• Do not respond to an e-mail or phone call from someone claiming to be from the IRS. The IRS contacts taxpayers by letter delivered by the U.S. Postal Service.
  • Select passwords that are difficult for someone to figure out.
  • Change all passwords at least once per year.
  • Make sure that your computer is protected by installing a security program and firewall.
  • Ensure your Wi-Fi is secure.
  • Never use public Wi-Fi if you are working with sensitive personal information.
  • Set the security settings for your internet browser at the highest level acceptable to you.
  • While surfing the internet, avoid clicking on links that you do not trust or appear questionable.
  • Do not share personal information such as your address or birthday on social media.
  • Review your credit reports annually from TransUnion, Experian and Equifax. Check to see if any unfamiliar or new accounts have been opened that you have not authorized.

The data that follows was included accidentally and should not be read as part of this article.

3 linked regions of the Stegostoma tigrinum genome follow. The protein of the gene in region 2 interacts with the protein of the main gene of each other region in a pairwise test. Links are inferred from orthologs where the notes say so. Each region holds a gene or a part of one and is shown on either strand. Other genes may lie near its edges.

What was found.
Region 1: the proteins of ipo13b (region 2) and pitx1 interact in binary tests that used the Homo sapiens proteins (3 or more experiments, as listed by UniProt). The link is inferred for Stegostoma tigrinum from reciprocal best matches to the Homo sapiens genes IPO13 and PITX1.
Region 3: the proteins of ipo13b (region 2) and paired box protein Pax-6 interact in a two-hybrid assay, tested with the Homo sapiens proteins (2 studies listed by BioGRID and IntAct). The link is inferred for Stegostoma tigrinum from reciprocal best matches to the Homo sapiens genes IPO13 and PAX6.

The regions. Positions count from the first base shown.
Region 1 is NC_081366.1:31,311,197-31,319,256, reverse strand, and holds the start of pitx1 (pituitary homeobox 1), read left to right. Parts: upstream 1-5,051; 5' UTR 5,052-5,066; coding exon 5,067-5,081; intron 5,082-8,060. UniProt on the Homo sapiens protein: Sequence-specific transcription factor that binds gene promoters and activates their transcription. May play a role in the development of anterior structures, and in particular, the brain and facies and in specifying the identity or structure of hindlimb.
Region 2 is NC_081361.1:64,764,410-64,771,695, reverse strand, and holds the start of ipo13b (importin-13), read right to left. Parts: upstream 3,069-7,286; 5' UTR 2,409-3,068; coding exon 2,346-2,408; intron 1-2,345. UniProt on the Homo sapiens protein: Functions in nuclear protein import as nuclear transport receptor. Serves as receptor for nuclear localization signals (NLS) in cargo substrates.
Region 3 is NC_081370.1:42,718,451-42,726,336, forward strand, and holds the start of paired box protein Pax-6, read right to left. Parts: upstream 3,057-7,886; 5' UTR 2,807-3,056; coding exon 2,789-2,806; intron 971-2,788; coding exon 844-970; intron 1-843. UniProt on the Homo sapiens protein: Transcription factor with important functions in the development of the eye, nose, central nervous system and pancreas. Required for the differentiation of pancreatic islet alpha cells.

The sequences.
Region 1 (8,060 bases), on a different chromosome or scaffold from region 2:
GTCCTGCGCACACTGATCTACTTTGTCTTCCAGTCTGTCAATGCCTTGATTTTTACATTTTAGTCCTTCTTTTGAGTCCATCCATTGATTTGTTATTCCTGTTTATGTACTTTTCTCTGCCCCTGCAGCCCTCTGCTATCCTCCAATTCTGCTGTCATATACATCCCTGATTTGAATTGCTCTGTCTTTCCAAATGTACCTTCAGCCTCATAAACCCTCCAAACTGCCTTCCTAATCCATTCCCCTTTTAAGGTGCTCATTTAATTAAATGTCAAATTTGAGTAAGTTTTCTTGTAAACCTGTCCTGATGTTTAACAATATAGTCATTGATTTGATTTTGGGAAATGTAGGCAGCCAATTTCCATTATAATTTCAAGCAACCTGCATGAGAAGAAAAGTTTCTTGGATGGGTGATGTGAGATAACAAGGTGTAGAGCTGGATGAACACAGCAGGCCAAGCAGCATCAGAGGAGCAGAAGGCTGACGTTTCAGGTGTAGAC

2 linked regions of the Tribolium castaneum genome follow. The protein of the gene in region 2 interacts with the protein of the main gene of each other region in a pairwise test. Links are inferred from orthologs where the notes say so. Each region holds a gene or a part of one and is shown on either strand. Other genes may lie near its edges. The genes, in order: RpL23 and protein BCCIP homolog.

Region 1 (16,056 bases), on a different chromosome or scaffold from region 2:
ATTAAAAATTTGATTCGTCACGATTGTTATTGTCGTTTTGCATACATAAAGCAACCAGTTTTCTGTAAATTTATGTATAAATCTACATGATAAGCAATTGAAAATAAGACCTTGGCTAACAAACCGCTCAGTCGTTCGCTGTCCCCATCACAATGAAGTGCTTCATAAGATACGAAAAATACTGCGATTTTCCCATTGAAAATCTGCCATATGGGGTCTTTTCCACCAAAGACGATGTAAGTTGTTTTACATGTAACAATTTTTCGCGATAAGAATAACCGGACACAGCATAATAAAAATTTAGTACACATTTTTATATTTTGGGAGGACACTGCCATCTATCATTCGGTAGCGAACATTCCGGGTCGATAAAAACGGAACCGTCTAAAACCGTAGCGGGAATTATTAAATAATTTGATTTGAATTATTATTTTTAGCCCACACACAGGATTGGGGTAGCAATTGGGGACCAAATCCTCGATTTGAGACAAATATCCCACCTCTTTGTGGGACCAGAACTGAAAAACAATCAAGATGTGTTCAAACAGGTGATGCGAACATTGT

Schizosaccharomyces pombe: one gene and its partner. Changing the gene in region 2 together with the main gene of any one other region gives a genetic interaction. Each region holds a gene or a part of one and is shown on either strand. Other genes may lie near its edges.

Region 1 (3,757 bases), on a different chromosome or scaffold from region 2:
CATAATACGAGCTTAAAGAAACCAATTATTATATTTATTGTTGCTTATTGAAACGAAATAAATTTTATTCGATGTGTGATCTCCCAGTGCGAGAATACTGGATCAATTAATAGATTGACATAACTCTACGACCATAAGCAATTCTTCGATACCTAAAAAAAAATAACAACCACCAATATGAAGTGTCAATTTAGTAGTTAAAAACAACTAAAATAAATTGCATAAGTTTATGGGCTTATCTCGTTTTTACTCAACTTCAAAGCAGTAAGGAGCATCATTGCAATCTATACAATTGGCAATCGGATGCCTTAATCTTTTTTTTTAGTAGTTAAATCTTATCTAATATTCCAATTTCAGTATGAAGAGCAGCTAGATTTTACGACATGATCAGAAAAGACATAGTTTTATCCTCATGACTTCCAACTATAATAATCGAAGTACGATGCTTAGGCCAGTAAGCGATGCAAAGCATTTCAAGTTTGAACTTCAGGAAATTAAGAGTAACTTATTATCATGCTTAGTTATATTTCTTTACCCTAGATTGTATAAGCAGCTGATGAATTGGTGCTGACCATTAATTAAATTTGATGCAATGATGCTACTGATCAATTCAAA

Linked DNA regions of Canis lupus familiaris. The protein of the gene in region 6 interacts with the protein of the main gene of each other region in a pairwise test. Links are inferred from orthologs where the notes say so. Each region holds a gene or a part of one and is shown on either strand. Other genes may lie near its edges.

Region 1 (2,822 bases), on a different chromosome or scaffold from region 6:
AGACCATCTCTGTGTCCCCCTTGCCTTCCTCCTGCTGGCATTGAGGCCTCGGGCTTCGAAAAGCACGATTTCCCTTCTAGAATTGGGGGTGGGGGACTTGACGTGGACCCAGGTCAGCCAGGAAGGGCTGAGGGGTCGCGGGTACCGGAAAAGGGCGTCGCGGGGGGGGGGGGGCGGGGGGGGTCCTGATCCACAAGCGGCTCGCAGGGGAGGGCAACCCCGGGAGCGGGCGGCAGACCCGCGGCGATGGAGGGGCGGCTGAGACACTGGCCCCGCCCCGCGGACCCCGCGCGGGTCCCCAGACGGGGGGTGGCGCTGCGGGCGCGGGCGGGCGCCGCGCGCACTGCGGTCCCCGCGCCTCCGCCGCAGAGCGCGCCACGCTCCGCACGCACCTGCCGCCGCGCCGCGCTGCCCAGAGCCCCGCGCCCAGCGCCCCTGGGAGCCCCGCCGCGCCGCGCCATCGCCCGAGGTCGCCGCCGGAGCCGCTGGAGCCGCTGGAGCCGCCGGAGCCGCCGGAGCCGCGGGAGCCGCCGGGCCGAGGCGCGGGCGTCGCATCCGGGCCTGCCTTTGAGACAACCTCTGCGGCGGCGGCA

• Put a security freeze on your credit report to ensure that credit is not granted without your approval. This will also serve to protect your privacy.
  • If you are a parent, periodically check your child’s credit report. Otherwise, fraudulent activity might not be discovered until he/she applies for a college loan or credit card.
  • Never give personal information to someone that calls or e-mails you unless you are sure that they represent a company that you regularly deal with such as your bank.
  • Keep your personal information in a fire proof safe or safety deposit box at your bank.
  • Avoid carrying documents with sensitive data (Social Security Number, birth certificate, passport, etc.) unless it is necessary to do so.
  • Look for unusual activity on your Social Security Administration earnings statement.